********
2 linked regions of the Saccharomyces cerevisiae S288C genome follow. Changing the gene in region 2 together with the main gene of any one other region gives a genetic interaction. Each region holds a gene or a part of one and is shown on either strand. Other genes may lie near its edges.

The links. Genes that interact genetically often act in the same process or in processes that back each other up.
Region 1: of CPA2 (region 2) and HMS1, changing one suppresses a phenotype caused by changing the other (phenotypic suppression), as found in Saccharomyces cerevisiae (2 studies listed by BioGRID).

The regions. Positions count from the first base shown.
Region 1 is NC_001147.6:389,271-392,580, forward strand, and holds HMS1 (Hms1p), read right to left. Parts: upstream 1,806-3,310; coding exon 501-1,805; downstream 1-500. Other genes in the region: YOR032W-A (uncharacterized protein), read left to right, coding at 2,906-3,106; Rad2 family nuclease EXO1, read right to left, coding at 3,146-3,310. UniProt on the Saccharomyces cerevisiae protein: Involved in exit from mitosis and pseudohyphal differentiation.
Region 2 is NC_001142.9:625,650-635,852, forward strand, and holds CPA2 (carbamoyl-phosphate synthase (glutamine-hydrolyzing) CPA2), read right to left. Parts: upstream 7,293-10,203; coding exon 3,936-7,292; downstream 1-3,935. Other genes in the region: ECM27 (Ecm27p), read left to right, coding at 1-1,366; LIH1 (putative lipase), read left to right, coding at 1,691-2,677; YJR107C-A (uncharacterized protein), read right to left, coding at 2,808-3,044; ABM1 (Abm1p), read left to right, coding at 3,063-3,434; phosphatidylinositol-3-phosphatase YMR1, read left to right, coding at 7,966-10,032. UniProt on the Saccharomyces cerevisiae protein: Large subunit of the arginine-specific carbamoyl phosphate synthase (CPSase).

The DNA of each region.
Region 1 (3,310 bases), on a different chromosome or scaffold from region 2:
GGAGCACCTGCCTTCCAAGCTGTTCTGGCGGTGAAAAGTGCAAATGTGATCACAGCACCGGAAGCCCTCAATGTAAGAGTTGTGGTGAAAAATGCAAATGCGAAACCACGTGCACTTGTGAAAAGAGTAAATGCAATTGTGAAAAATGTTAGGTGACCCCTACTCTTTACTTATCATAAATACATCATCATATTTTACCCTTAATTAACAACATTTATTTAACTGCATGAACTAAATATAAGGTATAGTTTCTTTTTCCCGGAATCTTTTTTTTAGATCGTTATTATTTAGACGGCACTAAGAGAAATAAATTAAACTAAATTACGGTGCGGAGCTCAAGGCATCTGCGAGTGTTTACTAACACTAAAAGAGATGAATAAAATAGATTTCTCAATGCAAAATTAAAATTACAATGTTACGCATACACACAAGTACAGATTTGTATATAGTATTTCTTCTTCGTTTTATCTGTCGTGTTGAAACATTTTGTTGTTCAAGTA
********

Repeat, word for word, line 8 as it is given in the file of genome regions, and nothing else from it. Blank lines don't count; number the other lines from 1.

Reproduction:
Region 1 (3,310 bases), on a different chromosome or scaffold from region 2: